Prenuptial agreements still get a bad rap. People often crack jokes when talking about them, saying they are for the paranoid, the pessimistic, and the greedy. And how unromantic they are.
But wanting or signing a prenup doesn’t mean you are planning for divorce. In reality, they serve a very important estate planning function, particularly in second marriages. Such agreements can also be made after marriage and are called post-nuptial agreements.
Imagine this scenario: Two people marry, each with children from a previous marriage, and they do not do a prenuptial agreement.
Eventually one spouse dies, and the other continues on. A problem can occur when the second spouse dies. All or most of the assets of both spouses, from their first and second marriages, may then pass on to the children of the second spouse to die, either inadvertently or intentionally. And the children of the first spouse to die are left hurt and resentful.
How could this have been avoided? The first tip is to keep assets titled separately. And since a prenuptial agreement is a contract between spouses, legal rights can be waived. So rather than having the house pass automatically on the first spouse’s death to the second spouse, (which then could pass to his/her heirs or beneficiaries with the chance that the children of the first spouse to die will be left out) you can spell out in a prenup how you want proceeds of the sale of the marital home and other assets to be divided. (You can also provide that the surviving spouse can live in the home until his/her death.)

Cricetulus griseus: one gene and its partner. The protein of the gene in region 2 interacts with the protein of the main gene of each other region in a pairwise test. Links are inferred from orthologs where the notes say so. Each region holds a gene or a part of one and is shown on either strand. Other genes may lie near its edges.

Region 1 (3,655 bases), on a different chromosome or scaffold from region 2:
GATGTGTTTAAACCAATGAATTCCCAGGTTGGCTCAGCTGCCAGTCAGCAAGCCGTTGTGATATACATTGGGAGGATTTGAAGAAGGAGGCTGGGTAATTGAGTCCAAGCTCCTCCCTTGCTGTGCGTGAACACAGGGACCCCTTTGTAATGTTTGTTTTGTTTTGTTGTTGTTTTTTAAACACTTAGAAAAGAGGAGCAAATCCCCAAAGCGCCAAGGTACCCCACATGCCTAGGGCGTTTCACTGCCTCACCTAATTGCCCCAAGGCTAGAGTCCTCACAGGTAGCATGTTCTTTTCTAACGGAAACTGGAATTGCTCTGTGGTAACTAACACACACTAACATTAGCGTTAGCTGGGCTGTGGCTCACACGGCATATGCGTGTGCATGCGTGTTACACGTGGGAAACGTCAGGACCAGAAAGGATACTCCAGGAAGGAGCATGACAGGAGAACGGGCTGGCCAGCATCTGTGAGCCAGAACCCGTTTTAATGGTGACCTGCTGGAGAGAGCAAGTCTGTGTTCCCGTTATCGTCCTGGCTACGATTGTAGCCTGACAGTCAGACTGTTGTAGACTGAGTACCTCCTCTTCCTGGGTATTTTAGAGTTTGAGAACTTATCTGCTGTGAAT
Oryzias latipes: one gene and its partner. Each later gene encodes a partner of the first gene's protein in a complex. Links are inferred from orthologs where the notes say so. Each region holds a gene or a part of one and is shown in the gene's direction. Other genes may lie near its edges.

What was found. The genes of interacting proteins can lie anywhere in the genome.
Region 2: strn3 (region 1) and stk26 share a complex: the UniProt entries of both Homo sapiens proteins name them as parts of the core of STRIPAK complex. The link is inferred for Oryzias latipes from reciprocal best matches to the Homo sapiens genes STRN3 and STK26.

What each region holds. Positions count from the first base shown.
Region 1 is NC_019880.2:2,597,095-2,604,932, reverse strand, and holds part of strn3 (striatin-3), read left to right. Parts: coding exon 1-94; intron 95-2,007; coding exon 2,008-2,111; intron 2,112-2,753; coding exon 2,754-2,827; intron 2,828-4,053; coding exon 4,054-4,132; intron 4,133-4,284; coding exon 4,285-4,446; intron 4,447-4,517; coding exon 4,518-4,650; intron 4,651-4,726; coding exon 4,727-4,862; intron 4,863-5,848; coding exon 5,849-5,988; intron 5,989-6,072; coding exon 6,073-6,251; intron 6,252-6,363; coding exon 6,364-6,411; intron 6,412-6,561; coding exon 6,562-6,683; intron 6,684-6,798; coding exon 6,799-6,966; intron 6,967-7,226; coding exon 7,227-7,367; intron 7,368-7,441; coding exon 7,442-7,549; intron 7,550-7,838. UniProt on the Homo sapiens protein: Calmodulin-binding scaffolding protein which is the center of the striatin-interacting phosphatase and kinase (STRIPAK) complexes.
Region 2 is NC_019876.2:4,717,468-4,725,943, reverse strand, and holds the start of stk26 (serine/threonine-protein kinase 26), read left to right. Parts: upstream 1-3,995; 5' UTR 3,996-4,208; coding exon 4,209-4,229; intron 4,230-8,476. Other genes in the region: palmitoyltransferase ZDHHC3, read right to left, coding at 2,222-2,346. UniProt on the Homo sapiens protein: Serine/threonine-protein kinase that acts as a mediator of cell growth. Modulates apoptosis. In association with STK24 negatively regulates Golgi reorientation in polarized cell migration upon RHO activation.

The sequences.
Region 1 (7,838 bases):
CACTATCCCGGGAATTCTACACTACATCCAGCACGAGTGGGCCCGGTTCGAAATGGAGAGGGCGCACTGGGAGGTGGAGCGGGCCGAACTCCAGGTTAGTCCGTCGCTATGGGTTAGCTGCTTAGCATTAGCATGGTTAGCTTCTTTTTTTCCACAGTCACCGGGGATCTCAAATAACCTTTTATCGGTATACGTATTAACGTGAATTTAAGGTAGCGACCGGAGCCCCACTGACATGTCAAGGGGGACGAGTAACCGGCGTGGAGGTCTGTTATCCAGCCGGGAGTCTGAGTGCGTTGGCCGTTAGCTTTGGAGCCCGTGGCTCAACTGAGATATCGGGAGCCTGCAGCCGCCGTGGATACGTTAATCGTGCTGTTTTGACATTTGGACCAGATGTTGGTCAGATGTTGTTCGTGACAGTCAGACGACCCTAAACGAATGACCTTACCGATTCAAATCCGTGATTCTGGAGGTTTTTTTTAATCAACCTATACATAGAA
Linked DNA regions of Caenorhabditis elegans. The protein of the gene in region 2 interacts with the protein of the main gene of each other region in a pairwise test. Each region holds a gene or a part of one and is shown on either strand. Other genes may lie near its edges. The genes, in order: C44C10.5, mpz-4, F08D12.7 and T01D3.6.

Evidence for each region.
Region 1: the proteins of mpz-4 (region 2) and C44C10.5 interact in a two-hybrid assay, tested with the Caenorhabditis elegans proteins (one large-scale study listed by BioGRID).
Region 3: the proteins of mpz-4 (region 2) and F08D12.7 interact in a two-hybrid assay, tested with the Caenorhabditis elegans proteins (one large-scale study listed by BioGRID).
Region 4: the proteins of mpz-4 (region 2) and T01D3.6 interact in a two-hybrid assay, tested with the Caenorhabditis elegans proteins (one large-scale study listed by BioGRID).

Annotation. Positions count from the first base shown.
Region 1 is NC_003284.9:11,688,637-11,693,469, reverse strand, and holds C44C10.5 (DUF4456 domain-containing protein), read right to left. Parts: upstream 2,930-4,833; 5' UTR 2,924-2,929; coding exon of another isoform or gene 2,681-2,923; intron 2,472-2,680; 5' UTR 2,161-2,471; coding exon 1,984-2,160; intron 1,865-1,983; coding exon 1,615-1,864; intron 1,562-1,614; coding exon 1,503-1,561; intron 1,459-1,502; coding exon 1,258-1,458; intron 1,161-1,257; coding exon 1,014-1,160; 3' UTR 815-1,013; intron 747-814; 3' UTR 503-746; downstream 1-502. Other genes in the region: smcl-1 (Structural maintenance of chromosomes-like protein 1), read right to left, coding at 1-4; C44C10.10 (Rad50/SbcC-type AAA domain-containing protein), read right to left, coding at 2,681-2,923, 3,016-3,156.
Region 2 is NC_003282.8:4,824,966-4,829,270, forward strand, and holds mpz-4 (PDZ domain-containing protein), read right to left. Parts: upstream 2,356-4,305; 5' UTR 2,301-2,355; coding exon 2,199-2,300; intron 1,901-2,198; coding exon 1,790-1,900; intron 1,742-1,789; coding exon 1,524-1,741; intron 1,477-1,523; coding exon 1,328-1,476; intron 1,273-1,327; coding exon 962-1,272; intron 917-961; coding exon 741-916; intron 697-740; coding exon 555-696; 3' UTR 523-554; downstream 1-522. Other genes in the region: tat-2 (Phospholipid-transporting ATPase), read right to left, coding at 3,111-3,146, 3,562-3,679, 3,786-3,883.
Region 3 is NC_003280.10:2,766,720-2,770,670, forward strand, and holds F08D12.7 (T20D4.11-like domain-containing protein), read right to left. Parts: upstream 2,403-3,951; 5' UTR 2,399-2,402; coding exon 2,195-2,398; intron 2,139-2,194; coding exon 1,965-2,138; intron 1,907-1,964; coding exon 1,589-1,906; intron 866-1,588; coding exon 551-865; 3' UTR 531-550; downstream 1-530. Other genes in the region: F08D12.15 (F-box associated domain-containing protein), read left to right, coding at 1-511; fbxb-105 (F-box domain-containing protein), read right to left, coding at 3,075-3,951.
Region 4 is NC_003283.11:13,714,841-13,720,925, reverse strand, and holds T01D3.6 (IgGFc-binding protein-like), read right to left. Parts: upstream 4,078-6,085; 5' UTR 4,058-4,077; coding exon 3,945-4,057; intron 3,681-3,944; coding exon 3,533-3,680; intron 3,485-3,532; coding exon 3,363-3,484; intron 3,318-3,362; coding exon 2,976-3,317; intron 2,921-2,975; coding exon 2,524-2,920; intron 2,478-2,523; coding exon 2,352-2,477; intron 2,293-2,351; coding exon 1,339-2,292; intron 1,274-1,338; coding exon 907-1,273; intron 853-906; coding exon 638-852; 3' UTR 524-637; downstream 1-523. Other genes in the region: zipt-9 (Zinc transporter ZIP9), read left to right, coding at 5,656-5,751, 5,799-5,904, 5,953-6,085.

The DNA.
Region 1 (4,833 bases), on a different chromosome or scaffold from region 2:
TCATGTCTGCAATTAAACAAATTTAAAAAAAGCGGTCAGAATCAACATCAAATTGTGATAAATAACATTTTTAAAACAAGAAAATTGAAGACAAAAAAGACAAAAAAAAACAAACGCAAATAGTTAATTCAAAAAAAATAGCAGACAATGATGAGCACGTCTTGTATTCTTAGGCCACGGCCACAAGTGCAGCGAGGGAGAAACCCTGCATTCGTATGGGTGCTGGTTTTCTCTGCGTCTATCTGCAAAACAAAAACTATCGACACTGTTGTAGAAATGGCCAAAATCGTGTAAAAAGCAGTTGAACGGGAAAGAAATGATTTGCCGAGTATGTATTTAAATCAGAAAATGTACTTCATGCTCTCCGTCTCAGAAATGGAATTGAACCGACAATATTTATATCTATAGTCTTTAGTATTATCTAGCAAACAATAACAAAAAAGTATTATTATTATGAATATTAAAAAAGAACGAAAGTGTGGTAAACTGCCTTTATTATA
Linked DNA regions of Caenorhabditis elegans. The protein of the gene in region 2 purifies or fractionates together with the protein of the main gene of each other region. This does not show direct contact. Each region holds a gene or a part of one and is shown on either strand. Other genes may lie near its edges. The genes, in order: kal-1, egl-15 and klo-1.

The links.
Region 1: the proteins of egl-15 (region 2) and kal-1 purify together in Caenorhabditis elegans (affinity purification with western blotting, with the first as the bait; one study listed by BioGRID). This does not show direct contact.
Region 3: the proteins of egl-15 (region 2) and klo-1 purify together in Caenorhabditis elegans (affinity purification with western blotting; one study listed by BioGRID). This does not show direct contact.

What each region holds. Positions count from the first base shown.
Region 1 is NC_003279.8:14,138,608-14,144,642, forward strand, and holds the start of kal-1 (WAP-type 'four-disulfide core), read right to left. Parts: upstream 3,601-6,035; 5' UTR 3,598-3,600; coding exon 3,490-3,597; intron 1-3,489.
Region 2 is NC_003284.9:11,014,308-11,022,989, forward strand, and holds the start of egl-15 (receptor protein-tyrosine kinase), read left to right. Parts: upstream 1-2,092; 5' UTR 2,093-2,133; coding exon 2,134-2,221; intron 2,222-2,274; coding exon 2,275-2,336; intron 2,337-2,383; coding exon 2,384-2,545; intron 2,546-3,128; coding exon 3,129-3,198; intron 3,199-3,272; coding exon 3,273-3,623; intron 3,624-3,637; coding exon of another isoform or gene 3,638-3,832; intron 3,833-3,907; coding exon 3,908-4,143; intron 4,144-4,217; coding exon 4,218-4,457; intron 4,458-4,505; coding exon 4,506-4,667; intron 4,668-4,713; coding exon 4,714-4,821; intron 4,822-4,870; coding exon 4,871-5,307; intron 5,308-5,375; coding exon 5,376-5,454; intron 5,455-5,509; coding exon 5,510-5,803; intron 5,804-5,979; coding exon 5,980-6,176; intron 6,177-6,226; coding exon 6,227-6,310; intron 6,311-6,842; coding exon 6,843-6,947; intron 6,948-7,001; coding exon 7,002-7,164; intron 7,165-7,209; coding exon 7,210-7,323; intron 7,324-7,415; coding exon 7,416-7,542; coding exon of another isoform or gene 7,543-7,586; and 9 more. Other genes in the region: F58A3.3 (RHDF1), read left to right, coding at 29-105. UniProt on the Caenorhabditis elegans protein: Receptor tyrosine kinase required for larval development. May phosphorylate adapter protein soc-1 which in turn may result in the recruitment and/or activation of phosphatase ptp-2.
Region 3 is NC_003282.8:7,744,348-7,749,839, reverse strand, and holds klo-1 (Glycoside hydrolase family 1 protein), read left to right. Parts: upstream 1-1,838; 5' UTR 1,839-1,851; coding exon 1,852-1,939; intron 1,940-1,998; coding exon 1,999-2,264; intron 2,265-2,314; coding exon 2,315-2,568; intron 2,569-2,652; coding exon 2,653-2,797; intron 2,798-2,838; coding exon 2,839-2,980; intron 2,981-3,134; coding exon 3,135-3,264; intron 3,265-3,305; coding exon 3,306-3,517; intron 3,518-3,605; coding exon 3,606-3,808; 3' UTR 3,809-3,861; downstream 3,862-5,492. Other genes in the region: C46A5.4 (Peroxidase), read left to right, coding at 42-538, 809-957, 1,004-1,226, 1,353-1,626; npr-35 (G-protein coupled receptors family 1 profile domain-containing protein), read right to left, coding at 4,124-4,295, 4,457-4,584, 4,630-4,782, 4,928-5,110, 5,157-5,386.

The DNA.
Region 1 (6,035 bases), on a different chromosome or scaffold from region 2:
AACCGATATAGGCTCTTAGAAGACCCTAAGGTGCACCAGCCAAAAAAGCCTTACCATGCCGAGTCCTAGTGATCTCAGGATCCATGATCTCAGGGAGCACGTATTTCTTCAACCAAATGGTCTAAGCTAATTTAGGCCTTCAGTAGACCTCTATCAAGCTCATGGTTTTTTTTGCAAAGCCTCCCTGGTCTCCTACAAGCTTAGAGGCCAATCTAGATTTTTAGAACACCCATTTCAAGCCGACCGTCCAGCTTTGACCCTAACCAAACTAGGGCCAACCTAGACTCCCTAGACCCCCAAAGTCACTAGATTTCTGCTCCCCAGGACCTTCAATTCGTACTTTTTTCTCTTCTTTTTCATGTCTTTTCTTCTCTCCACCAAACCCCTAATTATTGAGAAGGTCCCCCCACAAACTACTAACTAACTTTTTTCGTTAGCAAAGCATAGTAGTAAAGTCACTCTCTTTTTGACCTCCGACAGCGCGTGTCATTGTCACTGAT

When considering a prenuptial agreement, you must keep two things in mind. There must be full disclosure by each party of all their assets and liabilities, and each spouse must be represented by their own lawyer before signing. Check with your estate planning attorney as to how a prenup can help you realize your financial goals.